Children | Changing Parenting Arrangements

Changing a Parenting Plan

A parenting plan can be varied at any time by the parties by entering into another parenting plan. This can be completed without the assistance of a lawyer.

Changing a Parenting Order

An existing parenting order can be changed in 2 ways:

  • By a subsequent parenting plan or
  • By a subsequent court order.

If agreement is reached between the parties then the parties could enter into a new parenting plan (unless there is a court order preventing this) or a new court order by consent.

The change does not have to be in relation to all of the existing parenting order. The change could be in relation to just one part of the existing parenting order.

The above situations deal with where there is agreement between the parties.

Where there is no agreement to change the existing parenting order then the person requesting the change must show that there has been a significant change in circumstances since the parenting order was made.

Significant Change in Circumstances

When final parenting orders are made those orders are on a final basis. The courts are reluctant to change existing orders unless there are some changed circumstance which would justify such a serious step.

The applicant must show that:

  • There has been a significant change of circumstances and
  • The change in the existing parenting order is in the best interest of the child.

Once a significant change in circumstances is established then the standard procedure will apply in relation to determining what parenting orders to make.

That is, the same pre-action procedure is required to be complied with. In determining what new orders (if any) will be made, a court will adopt the same framework in determining the existing parenting order.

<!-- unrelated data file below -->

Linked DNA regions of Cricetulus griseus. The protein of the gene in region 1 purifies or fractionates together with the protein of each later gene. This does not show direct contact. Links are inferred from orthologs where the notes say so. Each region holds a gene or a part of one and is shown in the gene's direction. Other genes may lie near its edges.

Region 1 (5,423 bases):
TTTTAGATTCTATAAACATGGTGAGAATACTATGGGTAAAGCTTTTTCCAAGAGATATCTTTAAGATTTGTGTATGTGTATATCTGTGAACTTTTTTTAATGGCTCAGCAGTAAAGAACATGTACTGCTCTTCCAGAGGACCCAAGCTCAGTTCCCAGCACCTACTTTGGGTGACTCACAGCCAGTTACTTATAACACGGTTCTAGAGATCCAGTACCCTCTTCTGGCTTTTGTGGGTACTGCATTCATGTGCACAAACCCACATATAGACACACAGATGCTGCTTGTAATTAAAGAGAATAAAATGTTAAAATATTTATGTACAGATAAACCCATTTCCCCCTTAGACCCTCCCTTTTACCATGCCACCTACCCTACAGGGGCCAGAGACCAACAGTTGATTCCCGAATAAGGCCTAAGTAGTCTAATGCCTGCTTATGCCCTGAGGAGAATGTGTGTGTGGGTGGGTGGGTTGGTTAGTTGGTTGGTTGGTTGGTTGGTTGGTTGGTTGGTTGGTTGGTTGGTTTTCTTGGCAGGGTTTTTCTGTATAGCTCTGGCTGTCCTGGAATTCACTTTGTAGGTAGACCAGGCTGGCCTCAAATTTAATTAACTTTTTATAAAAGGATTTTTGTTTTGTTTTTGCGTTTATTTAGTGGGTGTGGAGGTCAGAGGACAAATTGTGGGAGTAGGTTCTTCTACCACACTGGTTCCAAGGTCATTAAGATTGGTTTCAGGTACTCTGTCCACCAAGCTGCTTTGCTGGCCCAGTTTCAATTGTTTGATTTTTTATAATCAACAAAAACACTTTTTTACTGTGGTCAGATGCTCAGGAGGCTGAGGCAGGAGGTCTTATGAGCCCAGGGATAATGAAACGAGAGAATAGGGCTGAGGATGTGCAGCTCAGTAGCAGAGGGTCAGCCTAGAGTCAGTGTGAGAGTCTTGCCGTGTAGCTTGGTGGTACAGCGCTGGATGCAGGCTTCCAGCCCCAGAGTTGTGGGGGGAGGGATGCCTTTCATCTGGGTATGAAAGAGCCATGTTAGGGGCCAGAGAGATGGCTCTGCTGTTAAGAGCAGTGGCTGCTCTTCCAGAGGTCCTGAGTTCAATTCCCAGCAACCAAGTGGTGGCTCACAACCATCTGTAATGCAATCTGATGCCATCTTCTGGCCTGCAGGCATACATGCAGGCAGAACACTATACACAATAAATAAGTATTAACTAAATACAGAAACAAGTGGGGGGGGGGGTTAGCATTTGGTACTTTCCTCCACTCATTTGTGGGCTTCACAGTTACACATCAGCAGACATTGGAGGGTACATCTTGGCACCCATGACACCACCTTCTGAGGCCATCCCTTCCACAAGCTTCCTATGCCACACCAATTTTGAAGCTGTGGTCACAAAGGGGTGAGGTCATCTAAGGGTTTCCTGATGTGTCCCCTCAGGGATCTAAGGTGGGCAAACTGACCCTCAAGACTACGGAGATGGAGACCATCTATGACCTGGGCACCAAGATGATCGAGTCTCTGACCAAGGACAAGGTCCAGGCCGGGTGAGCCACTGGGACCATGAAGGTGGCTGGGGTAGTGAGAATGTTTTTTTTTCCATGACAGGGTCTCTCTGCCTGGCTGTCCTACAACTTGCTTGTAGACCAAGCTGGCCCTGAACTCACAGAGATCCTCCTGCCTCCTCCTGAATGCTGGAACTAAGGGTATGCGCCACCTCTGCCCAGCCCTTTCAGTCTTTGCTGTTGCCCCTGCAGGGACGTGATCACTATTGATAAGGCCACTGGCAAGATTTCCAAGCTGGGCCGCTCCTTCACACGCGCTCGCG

Example of Significant Change in Circumstances

The following has been held to be a significant change in circumstances:

  • Whether there is family violence or risk of abuse to the child
  • Where there is a change in the child’s need such as due to illness
  • Where a parent seeks to relocate with the children.

“I wish to thank you for all your efforts on our behalf. Simply thanking you doesn’t cover the difference your help has made, not only to our lives, but importantly to the long term prospects for [name of child removed].

The work you have put in and, I believe, the emotion you invested, goes way beyond the solicitor-client contract. We are enormously grateful.”

[Name of grandparents in Brisbane removed, 19 June 2020]

This case involved both family law and domestic violence.

“Dear Duc and the staff at Freeman Lawyers

Your dedication to clients and the hard work you’ve done for me almost daily has not gone unnoticed and will never be forgotten.

This went on for me for a long time and thank you for all the hours and work you put in to win this for me and [name of child removed].

I always had complete faith you would deliver me the best outcome.”

[Mother/Wife in Brisbane, June 2020]